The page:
Driving a taxi in one of America’s urban jungles is back-breaking work with little reward. The hours are long, most of them spent sitting or schlepping 50-pound suitcases to the trunk. The pay can be awful; if a driver doesn’t make enough in a night to cover the lease of the taxi medallion and gas, he or she might go home with $0—or, worse, owe the taxi company money. And then, on top of all that, there are the people: us. The taxi universe is the service industry on steroids, with drivers encountering the spectrum of humanity, sometimes behaving its worst.
This isn’t to say cab drivers are perfect. As in any industry, there are bound to be a few shady characters who overcharge customers, keep a messy car, or just behave rudely. But most of them are trying to do right by their customers and their families, says Francis Brandon, a 12-year veteran driver in Greater Boston. We asked him to share some of the rider habits that he and his fellow cabbies experience almost daily—faux pas that range from the annoying to the mean and dangerous.
You treat the driver like your servant…or worse.
When customers whistle at him to hail a cab, Brandon says he often chooses not to stop, on principle. In many foreign cultures, including Brandon’s Algeria, whistling to get someone’s attention is a low form of disrespect. “I am being treated like a dog,” he says of customers and doormen who whistle to hail cabs.
Then there are the customers who enter the car without greeting the driver, only frantically barking orders at him. Starting off this way creates a charged atmosphere, Brandon says, in which “the driver already doesn’t like you.”
Instead: Wave down an available cab with your hand. And when the driver stops for you, look him in the eye and say hello—you know, as polite human beings do.
Your destination is walkable.
Brandon tells me that long rides pay the bills. Short rides, especially ones that are over a fairly walkable distance, can amount to a loss for the driver—especially if he or she spent an hour waiting in line at the cab stand for a customer.
“They think they are making it easier on you,” Brandon says. “’I’m going just a short ride.’ As soon as they say that, they put you off.”
Instead: Walk it—if you are able—or do as one of Brandon’s Cambridge customers did a few years back. It was raining, and she was wearing heels, but knowing she was asking Brandon to take her only a few blocks after he’d waited for a half-hour at the cab stand, the generous woman offered to pay him $10—three times what he’d get if the meter were on.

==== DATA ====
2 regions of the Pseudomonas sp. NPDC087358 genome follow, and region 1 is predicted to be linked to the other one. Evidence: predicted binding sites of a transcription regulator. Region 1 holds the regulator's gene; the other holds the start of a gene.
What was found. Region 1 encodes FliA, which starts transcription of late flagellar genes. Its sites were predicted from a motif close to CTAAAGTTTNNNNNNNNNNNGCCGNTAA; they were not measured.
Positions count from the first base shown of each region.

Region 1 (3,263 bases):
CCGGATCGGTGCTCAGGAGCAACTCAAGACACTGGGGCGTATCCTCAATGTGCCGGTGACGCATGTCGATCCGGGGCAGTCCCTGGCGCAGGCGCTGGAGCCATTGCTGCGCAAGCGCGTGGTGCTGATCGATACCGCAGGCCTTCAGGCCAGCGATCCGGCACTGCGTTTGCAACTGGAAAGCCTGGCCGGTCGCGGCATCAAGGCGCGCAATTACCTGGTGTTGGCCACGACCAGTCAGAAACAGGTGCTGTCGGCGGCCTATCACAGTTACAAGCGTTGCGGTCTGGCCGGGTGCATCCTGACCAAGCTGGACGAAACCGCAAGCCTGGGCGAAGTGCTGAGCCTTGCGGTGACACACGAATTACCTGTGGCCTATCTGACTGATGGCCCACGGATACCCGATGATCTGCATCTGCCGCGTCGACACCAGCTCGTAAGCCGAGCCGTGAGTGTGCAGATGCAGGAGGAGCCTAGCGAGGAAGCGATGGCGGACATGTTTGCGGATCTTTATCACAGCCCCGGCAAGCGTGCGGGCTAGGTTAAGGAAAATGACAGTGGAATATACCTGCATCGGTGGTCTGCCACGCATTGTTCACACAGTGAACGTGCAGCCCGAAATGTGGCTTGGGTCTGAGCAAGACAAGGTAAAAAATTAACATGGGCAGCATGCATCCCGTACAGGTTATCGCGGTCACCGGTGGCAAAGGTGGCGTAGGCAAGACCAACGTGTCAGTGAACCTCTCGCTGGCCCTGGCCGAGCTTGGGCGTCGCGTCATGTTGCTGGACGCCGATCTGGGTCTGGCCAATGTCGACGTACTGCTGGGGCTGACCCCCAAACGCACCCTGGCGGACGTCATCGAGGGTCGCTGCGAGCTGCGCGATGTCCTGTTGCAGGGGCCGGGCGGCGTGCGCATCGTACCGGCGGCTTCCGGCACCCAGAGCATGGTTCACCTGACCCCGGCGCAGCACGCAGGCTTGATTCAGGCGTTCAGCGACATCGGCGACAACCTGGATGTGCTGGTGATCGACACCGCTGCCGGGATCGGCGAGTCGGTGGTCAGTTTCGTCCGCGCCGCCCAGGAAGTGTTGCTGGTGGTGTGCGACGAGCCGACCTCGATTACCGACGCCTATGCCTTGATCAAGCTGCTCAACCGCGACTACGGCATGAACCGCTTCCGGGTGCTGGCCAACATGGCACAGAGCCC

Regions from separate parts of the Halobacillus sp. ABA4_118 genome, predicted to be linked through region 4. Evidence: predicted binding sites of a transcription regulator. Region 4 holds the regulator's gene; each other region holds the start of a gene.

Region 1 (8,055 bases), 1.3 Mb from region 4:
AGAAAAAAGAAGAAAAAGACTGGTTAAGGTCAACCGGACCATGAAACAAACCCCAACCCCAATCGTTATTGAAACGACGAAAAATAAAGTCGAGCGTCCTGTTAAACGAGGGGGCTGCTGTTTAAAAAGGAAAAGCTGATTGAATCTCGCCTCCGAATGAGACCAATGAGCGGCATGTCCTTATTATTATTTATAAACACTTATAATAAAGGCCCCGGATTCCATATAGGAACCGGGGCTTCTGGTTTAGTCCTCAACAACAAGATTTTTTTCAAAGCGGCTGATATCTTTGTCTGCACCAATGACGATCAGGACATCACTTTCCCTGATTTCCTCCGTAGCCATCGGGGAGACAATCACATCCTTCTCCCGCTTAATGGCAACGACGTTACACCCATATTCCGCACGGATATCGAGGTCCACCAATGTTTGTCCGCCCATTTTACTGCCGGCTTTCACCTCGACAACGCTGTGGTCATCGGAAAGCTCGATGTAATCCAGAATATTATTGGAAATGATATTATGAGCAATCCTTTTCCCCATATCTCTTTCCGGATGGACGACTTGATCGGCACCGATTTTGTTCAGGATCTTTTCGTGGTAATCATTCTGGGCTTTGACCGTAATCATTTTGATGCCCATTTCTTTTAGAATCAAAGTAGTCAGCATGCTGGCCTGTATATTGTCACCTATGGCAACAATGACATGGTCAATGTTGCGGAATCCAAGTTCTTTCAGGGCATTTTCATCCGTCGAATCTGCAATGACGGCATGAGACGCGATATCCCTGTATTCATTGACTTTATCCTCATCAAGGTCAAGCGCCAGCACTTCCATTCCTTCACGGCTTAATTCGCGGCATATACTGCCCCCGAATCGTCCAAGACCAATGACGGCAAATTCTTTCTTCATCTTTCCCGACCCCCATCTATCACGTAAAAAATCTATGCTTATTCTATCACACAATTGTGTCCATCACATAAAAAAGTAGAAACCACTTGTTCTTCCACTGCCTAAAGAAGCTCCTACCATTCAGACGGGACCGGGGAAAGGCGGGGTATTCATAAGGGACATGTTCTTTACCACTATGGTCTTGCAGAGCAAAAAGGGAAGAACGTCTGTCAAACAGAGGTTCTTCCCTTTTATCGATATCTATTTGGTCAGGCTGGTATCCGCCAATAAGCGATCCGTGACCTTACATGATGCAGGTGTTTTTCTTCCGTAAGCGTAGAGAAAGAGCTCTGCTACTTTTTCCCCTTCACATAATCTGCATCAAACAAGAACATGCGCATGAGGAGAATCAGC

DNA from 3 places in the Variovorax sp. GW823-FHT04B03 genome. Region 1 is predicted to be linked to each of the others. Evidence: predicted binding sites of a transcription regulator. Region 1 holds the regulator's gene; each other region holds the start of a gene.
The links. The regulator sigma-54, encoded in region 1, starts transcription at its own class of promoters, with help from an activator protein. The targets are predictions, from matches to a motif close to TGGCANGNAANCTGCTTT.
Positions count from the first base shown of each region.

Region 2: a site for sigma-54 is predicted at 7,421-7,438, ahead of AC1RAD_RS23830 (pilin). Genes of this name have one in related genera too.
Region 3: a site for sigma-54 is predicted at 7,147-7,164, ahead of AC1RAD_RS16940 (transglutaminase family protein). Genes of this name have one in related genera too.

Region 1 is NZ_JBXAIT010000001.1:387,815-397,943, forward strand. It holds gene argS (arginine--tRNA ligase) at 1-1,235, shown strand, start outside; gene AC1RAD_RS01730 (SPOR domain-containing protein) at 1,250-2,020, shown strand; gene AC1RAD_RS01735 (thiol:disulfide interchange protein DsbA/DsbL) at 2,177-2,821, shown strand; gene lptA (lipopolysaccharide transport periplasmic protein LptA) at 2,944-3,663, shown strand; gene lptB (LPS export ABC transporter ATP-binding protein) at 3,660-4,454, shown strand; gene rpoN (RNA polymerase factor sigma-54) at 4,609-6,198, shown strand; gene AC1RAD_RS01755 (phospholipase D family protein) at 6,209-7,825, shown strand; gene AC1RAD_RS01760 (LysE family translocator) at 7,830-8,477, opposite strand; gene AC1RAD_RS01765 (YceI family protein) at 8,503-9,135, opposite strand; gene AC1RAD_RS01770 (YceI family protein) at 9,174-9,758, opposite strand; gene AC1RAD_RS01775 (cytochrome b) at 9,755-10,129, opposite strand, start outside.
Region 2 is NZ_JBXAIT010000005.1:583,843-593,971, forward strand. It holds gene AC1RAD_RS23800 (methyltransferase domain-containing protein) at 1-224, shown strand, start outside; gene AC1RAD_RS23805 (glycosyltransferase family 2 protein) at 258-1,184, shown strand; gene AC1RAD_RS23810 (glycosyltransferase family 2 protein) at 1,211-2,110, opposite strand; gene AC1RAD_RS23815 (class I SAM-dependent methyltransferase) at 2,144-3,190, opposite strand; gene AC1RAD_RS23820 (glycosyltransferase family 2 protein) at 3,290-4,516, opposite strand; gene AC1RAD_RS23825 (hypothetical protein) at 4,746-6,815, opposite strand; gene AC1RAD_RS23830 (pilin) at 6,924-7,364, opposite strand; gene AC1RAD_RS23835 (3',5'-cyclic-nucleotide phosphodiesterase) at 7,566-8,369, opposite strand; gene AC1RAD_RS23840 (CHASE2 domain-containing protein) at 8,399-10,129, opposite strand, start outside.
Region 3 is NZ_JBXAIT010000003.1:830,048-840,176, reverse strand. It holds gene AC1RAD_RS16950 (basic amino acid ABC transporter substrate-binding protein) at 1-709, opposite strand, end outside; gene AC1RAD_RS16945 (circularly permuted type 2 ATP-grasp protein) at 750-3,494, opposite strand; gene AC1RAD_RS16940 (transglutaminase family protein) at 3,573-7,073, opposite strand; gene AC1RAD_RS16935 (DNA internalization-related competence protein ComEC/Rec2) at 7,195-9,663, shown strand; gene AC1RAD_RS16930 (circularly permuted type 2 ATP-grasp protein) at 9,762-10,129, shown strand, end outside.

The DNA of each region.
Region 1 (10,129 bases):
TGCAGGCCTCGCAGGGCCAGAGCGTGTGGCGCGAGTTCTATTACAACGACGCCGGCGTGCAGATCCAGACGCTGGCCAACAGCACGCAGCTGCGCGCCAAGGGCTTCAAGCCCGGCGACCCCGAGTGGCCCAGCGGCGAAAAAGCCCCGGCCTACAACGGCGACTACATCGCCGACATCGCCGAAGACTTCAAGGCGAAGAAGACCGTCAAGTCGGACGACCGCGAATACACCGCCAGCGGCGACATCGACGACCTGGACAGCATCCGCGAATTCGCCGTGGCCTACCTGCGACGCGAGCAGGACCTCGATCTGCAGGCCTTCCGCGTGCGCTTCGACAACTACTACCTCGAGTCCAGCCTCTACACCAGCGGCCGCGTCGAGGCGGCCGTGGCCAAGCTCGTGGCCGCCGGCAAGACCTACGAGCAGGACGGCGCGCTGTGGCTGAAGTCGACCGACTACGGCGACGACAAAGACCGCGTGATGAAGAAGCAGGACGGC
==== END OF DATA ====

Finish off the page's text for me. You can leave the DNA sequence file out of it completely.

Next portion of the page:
You backseat drive.
Imagine someone coming to your job, looking over your shoulder, and telling you what to do all day. That’s what it feels like to a cab driver when customers holler turn-by-turn directions from the back of the car, oftentimes at the last second. Brandon says it’s the driver’s responsibility to know the fastest route to a destination, and if they don’t immediately know, to either ask the rider or look it up.
Instead: If you’d like the driver to take a specific route, Brandon says you should establish that before you pull away. Otherwise, keep your mouth shut and let the driver do his or her job. “Don’t use me as a remote control,” Brandon says. “But tell me which way you want to go, and I’ll follow it.”
You ask the driver to break the law.
Of course you want to get to your destination quickly rather than slowly. And, obviously, you’d like to do so while paying less for your taxi ride. Under no circumstances, however, should riders ever encourage a cab driver to break the law in order to get there faster—whether that means going around a roadblock, speeding through a red light, or blowing past the speed limit. The stakes are high for cab drivers caught breaking the law. Not only are they responsible for any fines, they could be removed from the road, Brandon says.
Instead: Plan ahead and don’t give yourself too little time to get to the airport or that job interview. Also, understand that legal stops are all part of the typical cab fare. Brandon says that when a customer complains about waiting at a red light with the meter running, he’ll sometimes offer to pay them back the 50 cents or $1 rather than risk the traffic ticket—but that’s the exception, not the rule.